The state of play in Cyprus is that negotiations in Parliament are underway, with the hope of a yes vote on a “Plan B” today (see update at the end, this is looking a lot rockier than conventional wisdom surmised). The Cypriot officialdom has allowed for slippage in this timetable, with the bank holiday in effect till Thursday. The latest events were largely a nothingburger, aside from the big news of the failure to approve the president’s plan yesterday: European ministers confirmed that they’ll approve an agreement so long as Cyrpus obtains €5.8 billion from depositors. Monday night, President Nicos Anastasiades gave his version of the Hank Paulson armageddon speech on national TV, laying out the fact that no deal means an immediate collapse of “one bank” (presumably Liaki), and a possible exit from the Eurozone.
The widespread assumption is that the Cypriots will fall into line, since the alternative really does look even uglier. But the runway is pretty short. The government could conceivably extend the bank holiday through Friday, which means through the weekend. But anything beyond that likely starts to eat at the real economy.
Moreover, even getting a deal still will have a big, negative economic impact in Cyprus. Deposits are certain to flee, so the bank crisis that was hoped to be averted is still a real possibility. After all, it is not clear that Cyprus will be out of the woods with this rescue; many experts expect further restructuings are in the works. Why sit around and let your ox be gored a second time? The Prodigal Greek (hat tip Guardian) notes:
No matter what today’s outcome, Cyprus’ banking system will not be the same ever again. If Germany’s intention was to reduce the size of it – closer to the eurozone average – they managed to achieve that with a masterful stroke in just one weekend.
Deposits flight combined with the sale of the Greek operations will probably leave the Cypriot banking system half the size it was on Friday night, even left with one systemic bank after restructuring.
Cannot see a smooth transition period without some form of capital controls.
By the time the dust settles, the Cypriot economy will sink and PIMCO’s adverse scenario will materialise. Many people did their best to make this a reality.
Felix Salmon takes issue with Andrew Ross Sorkin’s “those dirty Cypriots had it coming to them” for living in a tax haven. Ahem. People in glass houses should not throw stones. How exactly are tax evaders like GE and Apple any different than Russian oligarchs (some of whom evade taxes via perfectly legitimate big companies?) As Nicholas Shaxson pointed out in his book Treasure Islands, the biggest tax haven in the world is now run by the US, between Delaware and Wyoming corporations (you can hide ownership just as well via Wyoming limited liability corps as Isle of Man shells) and our friends in Caymans. By Sorkin’s logic, it would be OK to cram down everyone in Delaware because they benefitted from the local tax avoidance business.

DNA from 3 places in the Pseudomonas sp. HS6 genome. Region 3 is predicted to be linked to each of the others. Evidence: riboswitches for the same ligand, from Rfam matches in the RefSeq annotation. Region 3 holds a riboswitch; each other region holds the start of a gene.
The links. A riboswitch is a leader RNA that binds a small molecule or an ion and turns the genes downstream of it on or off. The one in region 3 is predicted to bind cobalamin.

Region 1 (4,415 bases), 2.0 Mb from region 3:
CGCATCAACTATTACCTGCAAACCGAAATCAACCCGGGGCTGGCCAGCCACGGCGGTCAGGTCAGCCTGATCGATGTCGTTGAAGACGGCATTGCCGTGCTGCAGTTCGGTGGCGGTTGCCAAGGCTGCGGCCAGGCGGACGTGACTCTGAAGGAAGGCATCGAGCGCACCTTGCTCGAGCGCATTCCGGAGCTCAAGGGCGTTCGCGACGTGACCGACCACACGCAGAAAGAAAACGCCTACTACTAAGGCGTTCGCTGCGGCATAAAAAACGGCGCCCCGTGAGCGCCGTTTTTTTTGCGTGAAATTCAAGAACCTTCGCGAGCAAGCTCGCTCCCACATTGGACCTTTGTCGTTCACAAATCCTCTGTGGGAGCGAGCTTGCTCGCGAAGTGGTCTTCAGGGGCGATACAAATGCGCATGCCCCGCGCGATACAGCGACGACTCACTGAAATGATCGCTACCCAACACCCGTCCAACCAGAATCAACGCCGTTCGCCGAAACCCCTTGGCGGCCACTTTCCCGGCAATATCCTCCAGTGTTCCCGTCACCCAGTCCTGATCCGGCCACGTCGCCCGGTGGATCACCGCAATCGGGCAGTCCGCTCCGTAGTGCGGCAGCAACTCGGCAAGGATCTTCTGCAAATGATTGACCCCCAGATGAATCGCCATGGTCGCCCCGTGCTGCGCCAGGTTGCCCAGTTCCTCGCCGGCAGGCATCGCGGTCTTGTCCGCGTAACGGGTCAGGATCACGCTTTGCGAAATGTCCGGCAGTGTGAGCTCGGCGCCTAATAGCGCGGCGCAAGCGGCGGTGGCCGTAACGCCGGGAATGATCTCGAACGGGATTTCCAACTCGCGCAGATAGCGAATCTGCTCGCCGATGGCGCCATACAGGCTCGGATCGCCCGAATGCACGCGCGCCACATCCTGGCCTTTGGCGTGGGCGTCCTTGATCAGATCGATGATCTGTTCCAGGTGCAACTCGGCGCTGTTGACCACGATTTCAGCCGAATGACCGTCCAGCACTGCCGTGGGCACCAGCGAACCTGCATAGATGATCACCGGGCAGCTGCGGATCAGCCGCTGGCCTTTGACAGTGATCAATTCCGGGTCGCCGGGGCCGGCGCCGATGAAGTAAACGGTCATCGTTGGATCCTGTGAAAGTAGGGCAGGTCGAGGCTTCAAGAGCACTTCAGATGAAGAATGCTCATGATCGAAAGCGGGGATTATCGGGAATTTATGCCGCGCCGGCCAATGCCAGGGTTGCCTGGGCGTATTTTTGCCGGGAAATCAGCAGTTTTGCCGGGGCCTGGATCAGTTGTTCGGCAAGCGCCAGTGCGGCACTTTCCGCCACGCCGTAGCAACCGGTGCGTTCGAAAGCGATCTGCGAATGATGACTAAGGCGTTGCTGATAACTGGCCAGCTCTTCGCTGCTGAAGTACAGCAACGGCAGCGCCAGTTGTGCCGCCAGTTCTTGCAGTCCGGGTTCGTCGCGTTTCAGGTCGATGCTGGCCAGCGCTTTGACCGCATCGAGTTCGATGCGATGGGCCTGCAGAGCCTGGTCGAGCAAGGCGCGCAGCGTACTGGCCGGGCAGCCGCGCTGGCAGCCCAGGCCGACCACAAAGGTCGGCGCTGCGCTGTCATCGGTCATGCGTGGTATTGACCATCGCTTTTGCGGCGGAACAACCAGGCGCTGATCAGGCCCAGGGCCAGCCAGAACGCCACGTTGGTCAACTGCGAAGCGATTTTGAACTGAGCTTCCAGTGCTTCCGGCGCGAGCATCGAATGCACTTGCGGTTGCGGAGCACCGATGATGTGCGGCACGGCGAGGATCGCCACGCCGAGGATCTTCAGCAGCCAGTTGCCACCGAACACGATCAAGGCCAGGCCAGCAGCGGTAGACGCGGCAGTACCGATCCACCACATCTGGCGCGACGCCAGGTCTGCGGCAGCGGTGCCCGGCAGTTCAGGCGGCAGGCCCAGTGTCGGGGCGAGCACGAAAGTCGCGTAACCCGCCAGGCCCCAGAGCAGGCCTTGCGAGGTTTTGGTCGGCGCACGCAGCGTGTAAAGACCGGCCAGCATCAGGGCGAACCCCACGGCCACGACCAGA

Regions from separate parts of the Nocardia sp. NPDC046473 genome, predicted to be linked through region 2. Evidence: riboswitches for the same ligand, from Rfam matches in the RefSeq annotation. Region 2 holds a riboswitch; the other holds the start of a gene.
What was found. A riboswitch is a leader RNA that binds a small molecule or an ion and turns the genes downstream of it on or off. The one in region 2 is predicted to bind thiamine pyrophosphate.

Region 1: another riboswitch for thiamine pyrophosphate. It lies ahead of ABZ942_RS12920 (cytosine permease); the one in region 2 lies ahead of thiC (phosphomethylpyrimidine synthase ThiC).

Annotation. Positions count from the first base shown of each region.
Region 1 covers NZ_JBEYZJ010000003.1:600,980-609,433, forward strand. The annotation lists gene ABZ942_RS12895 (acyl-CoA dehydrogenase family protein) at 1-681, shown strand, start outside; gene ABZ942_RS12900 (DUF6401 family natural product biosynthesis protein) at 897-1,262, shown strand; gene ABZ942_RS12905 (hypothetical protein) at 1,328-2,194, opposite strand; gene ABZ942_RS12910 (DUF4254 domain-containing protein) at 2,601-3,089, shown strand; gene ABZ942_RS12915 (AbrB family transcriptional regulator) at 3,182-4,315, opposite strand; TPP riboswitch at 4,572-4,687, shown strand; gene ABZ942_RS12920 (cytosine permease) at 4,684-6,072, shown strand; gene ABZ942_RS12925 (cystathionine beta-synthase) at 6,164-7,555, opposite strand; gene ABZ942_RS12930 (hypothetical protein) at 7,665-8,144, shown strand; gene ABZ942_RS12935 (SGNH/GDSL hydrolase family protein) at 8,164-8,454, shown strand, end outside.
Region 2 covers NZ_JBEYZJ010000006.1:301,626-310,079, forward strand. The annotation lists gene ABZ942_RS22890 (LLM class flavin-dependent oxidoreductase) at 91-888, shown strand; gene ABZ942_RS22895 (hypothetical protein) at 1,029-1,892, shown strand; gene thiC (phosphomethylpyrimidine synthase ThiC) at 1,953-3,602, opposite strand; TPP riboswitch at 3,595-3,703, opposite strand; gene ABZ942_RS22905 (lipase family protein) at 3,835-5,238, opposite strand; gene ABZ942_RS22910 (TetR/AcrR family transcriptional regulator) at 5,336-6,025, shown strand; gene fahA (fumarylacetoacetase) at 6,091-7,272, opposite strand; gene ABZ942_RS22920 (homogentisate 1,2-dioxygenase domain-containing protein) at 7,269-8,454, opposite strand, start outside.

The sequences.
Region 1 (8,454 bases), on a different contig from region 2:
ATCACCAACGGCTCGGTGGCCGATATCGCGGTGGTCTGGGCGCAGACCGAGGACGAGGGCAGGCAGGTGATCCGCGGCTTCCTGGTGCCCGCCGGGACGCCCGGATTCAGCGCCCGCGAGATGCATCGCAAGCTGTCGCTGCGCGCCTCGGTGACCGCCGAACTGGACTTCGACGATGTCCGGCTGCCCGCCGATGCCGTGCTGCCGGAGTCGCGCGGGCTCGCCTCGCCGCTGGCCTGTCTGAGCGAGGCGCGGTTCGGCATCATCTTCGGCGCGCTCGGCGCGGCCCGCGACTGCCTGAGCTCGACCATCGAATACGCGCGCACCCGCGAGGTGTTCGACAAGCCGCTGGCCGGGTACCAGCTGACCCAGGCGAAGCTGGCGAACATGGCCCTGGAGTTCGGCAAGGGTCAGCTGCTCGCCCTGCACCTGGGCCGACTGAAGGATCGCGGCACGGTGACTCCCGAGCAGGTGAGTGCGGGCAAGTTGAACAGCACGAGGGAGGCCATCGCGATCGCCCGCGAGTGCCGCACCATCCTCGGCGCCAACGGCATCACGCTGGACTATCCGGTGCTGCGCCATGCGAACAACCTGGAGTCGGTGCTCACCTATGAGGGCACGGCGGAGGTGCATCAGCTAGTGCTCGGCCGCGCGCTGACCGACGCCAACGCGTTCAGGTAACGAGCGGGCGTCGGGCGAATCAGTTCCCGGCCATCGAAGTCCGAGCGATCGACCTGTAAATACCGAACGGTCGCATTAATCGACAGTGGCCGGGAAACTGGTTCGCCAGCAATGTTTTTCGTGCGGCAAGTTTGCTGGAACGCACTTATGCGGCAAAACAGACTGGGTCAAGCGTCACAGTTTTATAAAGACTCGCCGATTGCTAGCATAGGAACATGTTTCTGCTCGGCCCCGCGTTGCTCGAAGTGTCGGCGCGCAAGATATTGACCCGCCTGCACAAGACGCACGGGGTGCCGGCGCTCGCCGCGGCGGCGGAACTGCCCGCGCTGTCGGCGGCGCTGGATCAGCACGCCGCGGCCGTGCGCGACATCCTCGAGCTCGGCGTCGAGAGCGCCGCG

Separately, Sorkin is way too sanguine about contagion risk. Did he miss that there was already destablizing deposit flight from the periphery, and only the successful OMT headfake of last September calmed nerves enough to put it to a stop? You don’t need lines at ATMs to bring a bank down; a slow big deposit drain will do that too if the bank has dodgy, illiquid assets. That is exactly what brought down WaMu, and plenty of Spanish banks have balance sheets at least as ugly.
But Salmon is also unduly enthusiastic about a hail Mary idea of having the Cyriot government vote through a plan to convert deposits over €100,000 to 5 or 10 year CDs, with the longer term ones secured by gas revenues. You could completely spare the under €100,000. Now I will say the plan is exceedingly clever and Salmon cheekily urges the Parliament to pass it and force the Eurocrats to dare to shoot Cyprus in the head with a perfectly reasonable, indeed better, plan on offer.
The problem is that this idea is altogether too late. I’ve been in a fair number of two party negotiations, and unless both sides trust each other a lot, radical new ideas at the 11th hour are generally seen as a sign of bad faith dealing. People have gotten locked into positions and find it psychologically difficult to budge. It’s even harder to get bigger groups on board. Given that Anastasiades is so afraid of rattling the Eurocrats that he felt the need to get their blessing merely for rearranging the deck chairs on his Titanic (shifting the amounts various depositors get whacked to meet the required €5.8 billion target), I doubt he would back this sort of idea, and without his support, I don’t see how this could get through Parliament (Salmon isn’t wrong in thinking the Germans would look like idiots to refuse this deal, but if the surplus countries feel they are being played by the Cypriots, don’t underestimate national prejudices overriding sensible reactions).
But there is another potential wild card, which is Russia. If nothing else, Putin is ripshit about not being included in the negotiations, as well as having all Russian activity depicted as money laundering. Some (much) undeniably is, but there are also Russian retirees living in Cyprus, and perfectly legitimate Russian companies who use Cyprus because it is an English law jurisdiction (as in a lot of international companies prefer entering into contracts with Russians in that jurisdiction; I know Americans who do deals regularly with Russians who operate this way). As the New York Times pointed out: